Before purchasing the ambulance, covering a severe weather event was a little bit of a chore for Market and his team. They would rent two vans for multiple months, which cost nearly $1,000 a month. If the teams wanted to make a trip on short notice, there were several hoops to jump through as well.
“There is a lot of downtime between weather events normally, so there was a lot of wasted money when we were renting vans,” Market said. “Having our own vehicle allows us to get out and go right when we need to. We don’t have to ask or wait to use it.”
Market said they travel throughout Missouri, as well as eastern Kansas, southern Iowa and parts of Nebraska. He added that they have a similar set-up to the weather vehicle, but that station is in a fixed location in Columbia.
“This vehicle allows us to do a broader range of field projects,” Market said. “It’s immensely valuable. We’re now able to bring something to the table.”
The weather vehicle isn’t restricted to Market and his team, either. Market describes it as a department resource. For example, Pat Guinan, an associate extension professor, has 30 stations throughout the state that he visits. Normally, he would have to use his personal vehicle. Now, he can load his equipment in the back of the ambulance and make his trips.
“With this vehicle, and the money it will save us in the long run, we can deploy more often to study heavy precipitation events,” Henson said. “More field experience is always better for research. More deployments means more data for analysis, which means more accurate results. The ambulance also allows for our deployments to be more efficient and organized, in that the storage space and layout allows us to easily launch weather balloons in a timely manner, giving us all the data we need.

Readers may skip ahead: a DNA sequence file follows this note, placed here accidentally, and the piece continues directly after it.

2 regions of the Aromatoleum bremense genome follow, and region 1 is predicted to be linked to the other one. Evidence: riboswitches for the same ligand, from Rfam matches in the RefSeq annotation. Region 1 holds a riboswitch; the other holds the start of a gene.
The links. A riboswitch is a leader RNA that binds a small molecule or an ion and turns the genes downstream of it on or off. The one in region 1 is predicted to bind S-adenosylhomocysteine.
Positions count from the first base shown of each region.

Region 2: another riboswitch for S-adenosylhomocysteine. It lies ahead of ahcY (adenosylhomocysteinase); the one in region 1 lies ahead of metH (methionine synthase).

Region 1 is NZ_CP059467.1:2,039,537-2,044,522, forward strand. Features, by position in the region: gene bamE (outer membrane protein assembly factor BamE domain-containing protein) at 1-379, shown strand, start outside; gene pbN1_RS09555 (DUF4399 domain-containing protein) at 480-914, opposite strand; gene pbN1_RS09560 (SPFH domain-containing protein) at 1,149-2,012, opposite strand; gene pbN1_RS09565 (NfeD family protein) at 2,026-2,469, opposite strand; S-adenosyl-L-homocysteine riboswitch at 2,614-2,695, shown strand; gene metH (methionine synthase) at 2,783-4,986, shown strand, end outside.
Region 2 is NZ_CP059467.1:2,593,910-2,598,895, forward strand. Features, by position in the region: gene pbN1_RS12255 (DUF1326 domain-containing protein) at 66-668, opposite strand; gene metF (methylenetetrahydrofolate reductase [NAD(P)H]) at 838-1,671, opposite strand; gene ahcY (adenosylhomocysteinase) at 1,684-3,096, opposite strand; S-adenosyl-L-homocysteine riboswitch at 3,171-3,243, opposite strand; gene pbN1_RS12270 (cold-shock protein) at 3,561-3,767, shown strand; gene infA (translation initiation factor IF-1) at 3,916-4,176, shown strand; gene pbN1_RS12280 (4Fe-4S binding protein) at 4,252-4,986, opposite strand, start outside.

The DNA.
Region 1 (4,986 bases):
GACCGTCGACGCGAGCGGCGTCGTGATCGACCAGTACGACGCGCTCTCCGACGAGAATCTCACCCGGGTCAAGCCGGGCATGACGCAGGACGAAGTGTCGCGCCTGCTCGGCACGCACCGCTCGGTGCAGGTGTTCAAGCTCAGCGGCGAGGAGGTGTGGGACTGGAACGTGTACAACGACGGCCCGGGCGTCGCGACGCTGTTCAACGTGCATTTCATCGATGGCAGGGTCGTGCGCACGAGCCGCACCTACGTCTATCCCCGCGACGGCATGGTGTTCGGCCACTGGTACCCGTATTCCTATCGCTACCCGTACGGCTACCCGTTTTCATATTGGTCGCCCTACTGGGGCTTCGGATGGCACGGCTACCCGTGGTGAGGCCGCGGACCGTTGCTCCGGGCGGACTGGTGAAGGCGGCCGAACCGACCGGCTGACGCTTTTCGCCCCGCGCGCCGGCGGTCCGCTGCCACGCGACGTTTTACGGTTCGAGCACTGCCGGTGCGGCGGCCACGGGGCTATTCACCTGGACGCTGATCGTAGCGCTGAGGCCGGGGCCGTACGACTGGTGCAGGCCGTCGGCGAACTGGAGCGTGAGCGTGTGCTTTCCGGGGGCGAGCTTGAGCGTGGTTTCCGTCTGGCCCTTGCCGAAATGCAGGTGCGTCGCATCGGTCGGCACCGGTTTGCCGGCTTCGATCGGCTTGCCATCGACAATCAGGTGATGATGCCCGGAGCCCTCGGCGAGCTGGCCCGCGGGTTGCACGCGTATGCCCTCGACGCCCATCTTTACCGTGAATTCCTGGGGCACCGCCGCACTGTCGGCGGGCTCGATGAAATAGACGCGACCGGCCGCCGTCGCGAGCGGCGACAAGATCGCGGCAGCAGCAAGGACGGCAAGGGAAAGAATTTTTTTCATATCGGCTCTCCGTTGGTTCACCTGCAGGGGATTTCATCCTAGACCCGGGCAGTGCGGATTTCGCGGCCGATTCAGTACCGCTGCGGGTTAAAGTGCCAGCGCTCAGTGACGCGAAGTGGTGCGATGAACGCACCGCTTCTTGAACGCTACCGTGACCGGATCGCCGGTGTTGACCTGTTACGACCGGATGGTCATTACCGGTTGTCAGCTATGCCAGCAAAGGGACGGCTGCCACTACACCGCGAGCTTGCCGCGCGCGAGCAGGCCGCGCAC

“With vans, our supplies were kept in cardboard boxes in the back on top of the helium tanks. Now, we have shelving and a set place for each item we need. Helium tanks are stored more properly with the ambulance, so balloons can be filled outside next to the vehicle instead of having to leave the back doors of a van open while we fill the balloon.”
The new weather vehicle will also give the Department of Soil, Environmental and Atmospheric Sciences an opportunity to market what they do. They recently deployed a weather balloon and handed out items during the most recent South Farm Showcase. It was a great opportunity to interact with the Columbia community.
“Having our own vehicle will allow for research like this to continue for as long as the vehicle is operational,” Henson said. “This will be of use to the program for several years to come, whereas, without the vehicle, the funding provided to rent vans for the project is not guaranteed. This vehicle provides the program with a means of field research that not all universities can provide, which also leads to more data and analysis of weather events that can contribute significantly to atmospheric research.
“Along with research, this vehicle can also be used for demonstrations of weather balloon launches for younger students, like elementary or even high school. It can promote studies of atmospheric science and science in general, while being a cool thing for the students to explore.”